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Here Come the Yankees

 The following will appear in the Gameday Program for this weekends series against the Yankees.  I wrote it.  I have reservations about giving away my pearls of genious and wisdom for free, but I though, ah, what the hell.

April Showers Bring…

April was not a kind month to the hitters of the Minnesota Twins.  They finished the month with the worst On Base Percentage and the third worst Slugging Percentage in the AL and scored more runs than only the lowly Royals.  Carlos Gomez, the centerpiece of the Johan Santana trade, was exciting for the first few games before showing his inexperience en route to a dreadful .253/.260/.354 (Batting Average/On Base Percentage/Slugging Percentage) hitting line.  Michael Cuddyer spent most of the month hurt, Joe Mauer hit a lukewarm .298 with 0 home runs, Jason Kubel did little outside a few home runs, Mike Lamb hit below the Mendoza line, and Delmon Young did nothing to add power to the lineup.

May brought the flowers as promised.  The Twins have rebounded to score 129 runs so far in May, 3rd most in the American League, while putting up the third best On Base Percentage in the league and a surprisingly solid sixth best Slugging Percentage.  The Twins also managed to defy their usual problems with plate patience by drawing the third most walks in the AL and striking out the third fewest times.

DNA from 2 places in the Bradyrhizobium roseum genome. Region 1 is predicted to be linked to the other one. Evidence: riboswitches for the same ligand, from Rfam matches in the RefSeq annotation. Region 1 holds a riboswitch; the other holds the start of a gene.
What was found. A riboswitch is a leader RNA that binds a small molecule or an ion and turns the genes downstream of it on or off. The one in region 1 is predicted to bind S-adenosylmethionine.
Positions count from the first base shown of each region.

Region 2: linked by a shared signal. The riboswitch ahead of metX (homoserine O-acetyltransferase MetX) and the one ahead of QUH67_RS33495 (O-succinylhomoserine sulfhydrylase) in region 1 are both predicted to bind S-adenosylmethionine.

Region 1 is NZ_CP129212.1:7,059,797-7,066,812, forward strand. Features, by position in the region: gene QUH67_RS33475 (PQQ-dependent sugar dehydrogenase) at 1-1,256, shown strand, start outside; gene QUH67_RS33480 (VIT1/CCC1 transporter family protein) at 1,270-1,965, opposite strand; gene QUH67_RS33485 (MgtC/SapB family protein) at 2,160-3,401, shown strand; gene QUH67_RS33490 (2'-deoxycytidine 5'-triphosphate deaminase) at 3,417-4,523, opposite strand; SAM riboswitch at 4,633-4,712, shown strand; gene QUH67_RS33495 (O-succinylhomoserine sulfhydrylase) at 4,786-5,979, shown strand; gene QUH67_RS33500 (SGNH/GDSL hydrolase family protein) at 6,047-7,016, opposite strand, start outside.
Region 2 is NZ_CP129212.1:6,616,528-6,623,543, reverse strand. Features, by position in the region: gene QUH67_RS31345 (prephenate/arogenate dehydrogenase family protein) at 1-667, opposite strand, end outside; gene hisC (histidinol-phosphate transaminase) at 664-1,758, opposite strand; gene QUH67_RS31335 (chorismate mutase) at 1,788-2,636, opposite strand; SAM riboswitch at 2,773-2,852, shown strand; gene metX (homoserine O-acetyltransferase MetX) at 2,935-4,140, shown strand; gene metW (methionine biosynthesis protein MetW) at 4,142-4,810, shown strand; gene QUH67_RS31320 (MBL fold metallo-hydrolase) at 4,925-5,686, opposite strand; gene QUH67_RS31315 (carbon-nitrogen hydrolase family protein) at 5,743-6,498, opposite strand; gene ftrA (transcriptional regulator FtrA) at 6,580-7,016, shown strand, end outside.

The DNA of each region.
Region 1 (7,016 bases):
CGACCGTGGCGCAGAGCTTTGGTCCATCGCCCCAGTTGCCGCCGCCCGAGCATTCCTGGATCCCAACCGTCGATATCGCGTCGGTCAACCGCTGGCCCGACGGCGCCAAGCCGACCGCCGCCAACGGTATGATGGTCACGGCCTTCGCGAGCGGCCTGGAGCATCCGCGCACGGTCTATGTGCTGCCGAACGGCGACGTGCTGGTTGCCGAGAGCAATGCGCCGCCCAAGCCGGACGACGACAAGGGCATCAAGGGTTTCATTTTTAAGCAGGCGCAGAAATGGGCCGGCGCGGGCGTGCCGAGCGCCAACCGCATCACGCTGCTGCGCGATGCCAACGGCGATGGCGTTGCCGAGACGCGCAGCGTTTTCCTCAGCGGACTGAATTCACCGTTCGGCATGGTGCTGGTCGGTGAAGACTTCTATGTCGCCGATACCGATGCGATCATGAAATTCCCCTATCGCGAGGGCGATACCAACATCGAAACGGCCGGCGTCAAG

Leading the improvement charge was Carlos Gomez.  After sitting out a game in Oakland on April 23rd, Gomez hit a home run and a single in his return to the lineup and hasn’t looked back since, posting a  .317/.367/.505/ line with 4 home runs total and 8 stolen bases in 10 chances.  All this was capped by his astounding cycle performance on May 7th in a 13-1 drubbing of the hated White Sox.  Gomez still strikes out a lot, but after only one walk in the entire month of April his 6 in May are doing wonders for his OBP, which is doing wonders for his ability to actually use his speed as a leadoff hitter.